Before I talk about my experience with that piece though, I’ll go all the way back to my experience in the fourth and fifth grade. Because at that time, I already knew that I hated limits. I wasn’t much of a writer then—at least, I didn’t write regularly, though I did enjoy it a lot. I was always happy to have creative writing assignments in school, because I loved imagining strange worlds and interesting characters. What I didn’t love was that these assignments had to be a maximum of five pages double-spaced (I think—it may have actually been shorter.) That’s about a thousand words, which is about two thirds the length of this post. And while that’s a fine amount of work for most nine- to ten-year-olds, for me it was awful. I always found myself pushing up against the max length, and ending the stories abruptly. That length is just not congruent with the way my imagination works. Over the past six years I’ve written twenty-six short stories, and only one of them was under that length.

But that’s not so bad. A few bizarre, goofy short stories truncated—it’s no big loss, and it was no big frustration to me. What was worse was the max length for plays in high school.Read More »

Free Writing: On the Walk Home

Here’s a somewhat spooky piece of writing for Halloween, inspired by a thought I had while  …

On the Walk Home
Francis Bass

My legs pound into the ground, leaden, burning.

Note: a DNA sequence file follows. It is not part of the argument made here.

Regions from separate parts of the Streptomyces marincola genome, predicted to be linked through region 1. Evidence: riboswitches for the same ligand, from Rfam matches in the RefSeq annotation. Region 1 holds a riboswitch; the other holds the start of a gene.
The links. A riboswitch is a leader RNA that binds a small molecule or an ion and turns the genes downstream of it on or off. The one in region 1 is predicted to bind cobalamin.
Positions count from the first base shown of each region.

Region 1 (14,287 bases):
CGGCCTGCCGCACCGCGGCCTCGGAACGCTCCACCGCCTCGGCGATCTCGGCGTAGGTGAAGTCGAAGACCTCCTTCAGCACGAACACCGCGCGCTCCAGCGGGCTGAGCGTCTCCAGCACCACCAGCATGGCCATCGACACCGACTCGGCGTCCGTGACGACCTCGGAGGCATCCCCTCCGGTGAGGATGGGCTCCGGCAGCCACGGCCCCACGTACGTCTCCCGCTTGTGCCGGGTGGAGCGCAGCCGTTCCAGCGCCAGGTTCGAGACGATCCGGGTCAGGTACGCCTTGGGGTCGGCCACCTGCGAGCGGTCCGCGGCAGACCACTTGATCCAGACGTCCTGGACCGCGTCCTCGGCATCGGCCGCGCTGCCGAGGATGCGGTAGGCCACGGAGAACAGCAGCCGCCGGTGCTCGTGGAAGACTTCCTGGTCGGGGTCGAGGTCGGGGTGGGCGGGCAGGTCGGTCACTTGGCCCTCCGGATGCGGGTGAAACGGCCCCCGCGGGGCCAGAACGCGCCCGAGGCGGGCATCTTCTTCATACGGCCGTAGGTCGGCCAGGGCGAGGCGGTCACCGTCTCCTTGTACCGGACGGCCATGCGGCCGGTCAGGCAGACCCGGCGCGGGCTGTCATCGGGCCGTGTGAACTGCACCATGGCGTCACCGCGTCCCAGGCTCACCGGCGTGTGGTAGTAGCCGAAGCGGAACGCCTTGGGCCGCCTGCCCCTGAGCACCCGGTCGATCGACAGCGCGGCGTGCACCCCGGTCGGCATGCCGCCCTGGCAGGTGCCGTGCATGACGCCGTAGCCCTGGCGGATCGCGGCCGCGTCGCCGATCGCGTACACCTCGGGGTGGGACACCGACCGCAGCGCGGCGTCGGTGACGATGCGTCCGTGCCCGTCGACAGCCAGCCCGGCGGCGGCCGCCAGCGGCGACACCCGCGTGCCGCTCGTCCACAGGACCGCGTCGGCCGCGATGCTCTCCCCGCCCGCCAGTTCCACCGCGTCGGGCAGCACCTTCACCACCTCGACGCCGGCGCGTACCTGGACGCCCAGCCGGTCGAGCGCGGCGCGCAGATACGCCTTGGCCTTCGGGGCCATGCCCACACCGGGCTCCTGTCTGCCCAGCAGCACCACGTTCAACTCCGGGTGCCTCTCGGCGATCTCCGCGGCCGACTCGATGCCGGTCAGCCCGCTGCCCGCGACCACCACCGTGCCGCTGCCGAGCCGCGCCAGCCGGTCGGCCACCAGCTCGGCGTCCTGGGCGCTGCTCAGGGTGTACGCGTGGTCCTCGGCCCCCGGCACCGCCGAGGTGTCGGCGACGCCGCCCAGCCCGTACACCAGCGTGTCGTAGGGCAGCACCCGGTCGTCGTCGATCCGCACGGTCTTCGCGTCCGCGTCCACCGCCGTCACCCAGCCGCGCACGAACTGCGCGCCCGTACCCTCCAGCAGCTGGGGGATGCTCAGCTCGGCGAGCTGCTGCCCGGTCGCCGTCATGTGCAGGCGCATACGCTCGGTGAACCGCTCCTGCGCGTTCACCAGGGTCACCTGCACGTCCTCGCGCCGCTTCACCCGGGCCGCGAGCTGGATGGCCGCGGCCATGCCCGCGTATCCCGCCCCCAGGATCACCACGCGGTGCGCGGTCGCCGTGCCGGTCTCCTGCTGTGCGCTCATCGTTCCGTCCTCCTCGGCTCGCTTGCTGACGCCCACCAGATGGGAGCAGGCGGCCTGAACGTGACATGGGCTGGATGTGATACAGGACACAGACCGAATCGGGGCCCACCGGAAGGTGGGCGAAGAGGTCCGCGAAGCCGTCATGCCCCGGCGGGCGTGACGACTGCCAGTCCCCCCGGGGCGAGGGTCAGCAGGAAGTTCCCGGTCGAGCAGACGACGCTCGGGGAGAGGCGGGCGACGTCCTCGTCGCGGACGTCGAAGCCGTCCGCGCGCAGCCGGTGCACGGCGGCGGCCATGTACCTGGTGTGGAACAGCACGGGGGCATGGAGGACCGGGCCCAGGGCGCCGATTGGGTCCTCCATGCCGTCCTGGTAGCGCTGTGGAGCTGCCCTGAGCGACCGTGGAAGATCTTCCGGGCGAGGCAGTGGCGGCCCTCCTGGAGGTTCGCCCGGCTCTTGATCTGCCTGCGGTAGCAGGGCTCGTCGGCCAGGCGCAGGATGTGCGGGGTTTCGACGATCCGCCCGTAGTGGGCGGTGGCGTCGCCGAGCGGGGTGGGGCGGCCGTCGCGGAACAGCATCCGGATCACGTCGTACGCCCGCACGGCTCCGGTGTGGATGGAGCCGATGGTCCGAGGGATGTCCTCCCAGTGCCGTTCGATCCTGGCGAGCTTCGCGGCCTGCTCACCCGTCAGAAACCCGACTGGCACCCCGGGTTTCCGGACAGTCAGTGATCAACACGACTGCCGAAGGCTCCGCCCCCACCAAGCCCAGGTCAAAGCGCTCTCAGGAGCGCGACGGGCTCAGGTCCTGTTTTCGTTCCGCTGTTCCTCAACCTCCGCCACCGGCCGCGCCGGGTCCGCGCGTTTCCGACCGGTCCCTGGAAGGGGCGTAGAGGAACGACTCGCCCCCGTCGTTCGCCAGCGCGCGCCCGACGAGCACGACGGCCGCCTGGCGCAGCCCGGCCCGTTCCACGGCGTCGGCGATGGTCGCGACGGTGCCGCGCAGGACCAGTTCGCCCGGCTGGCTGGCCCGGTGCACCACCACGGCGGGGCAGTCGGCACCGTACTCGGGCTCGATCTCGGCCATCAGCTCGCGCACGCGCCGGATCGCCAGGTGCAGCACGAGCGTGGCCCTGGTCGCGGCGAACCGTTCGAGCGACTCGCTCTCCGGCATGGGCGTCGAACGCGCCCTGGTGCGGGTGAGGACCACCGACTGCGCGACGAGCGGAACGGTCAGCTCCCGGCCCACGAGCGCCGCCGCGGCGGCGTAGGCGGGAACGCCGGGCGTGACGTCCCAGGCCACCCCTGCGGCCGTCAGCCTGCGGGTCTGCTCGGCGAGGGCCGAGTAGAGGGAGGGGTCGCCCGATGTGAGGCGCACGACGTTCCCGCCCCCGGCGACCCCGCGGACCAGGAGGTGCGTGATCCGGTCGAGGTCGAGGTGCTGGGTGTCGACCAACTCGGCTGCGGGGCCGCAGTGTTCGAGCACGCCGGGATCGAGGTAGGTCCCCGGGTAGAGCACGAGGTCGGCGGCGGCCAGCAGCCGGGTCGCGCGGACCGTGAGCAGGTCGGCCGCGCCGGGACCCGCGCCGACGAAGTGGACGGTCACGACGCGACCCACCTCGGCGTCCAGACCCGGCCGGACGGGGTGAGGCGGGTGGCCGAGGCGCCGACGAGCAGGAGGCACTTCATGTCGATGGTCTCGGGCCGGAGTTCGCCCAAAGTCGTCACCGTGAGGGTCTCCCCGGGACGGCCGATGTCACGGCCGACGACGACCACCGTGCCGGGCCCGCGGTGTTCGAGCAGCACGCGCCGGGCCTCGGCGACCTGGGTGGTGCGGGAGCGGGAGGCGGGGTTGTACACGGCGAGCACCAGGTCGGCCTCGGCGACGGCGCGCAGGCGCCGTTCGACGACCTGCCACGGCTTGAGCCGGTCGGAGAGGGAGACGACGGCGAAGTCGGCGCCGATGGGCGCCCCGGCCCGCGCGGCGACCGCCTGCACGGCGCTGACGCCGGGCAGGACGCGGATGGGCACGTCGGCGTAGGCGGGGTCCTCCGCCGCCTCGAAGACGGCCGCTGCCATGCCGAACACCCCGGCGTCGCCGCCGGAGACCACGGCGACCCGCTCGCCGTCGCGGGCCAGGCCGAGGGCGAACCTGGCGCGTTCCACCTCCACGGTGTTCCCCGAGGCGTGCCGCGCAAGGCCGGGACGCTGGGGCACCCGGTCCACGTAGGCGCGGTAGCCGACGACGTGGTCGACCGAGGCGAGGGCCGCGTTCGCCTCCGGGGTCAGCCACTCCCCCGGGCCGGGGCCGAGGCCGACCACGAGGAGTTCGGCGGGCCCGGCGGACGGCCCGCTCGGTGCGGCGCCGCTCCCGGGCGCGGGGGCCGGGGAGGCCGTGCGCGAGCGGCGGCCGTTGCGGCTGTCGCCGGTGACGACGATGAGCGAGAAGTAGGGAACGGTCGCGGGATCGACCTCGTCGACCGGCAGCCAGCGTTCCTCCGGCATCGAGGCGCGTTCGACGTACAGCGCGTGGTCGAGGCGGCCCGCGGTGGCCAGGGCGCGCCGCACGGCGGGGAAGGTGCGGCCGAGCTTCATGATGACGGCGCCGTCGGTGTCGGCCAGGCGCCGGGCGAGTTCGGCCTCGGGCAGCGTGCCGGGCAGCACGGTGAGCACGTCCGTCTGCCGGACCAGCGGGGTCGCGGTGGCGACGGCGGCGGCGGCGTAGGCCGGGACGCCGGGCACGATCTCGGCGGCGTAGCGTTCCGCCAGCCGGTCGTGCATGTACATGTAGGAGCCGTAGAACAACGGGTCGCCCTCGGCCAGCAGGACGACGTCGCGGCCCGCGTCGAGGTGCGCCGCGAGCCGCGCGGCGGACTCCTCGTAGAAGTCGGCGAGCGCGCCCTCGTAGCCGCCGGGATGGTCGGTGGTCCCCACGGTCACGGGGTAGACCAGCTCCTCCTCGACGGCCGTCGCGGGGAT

I stumble. I stop.

I’ve never seen this place before. I don’t remember getting here. I don’t remember anything from this walk, I don’t know how long I’ve been walking, but I started for home at noon, and now it’s dusk. I’m on the side of a deserted highway, surrounded by unfamiliar, old, low buildings with peeling paint, and tall dark pine trees.

“…He has had a long day in court. I left him there with Vholes. You don’t like Vholes, I hope?”

That’s the audiobook of Bleak House. It drones in my ears.

I don’t know what part of the book this is. When I headed home from school, I was just listening to the first chapter, trying to get a head start on my reading for Tuesday.

A cold wind leaps up behind me and swoops over my shoulders and through my sweat-soaked shirt.

The sun is low, pumpkin-orange, gray clouds puffed in front of it. I look at the buildings, search them for some scrap of familiarity that might orient me. “Canaan Groceries” is beside me. It looks long closed, but there’s a faded blue pickup parked in front of it. A daycare squats across the street from me with a bleached sign bearing a rainbow and some illegible lettering. Not far ahead is an impoundment lot, filled with the rounded bodies of cars hunkering down.

Lights flare up and a car zooms past me on the road.

“… in her most genteel accents, ‘my executor, administrator, and assign. (Our Chancery phrases …’”

I tear my phone out of my pocket, and just as I do the audiobook stops playing, and a battery icon, empty, blinks on the screen. Then the screen goes black.

I stick my phone back in my pocket and twist around. The seat of my shorts is wet, my underarms are wet, the back of my shirt is wet, and its all cold in the wind. I hold my thumb out to the road stupidly, but there are no cars coming from either direction, just the fast disappearing red winks of taillights on the car that just passed. The only other motion is the pine trees, big dark furry sprouts walling in the highway, swaying. My arm aches after only a few seconds of holding it up.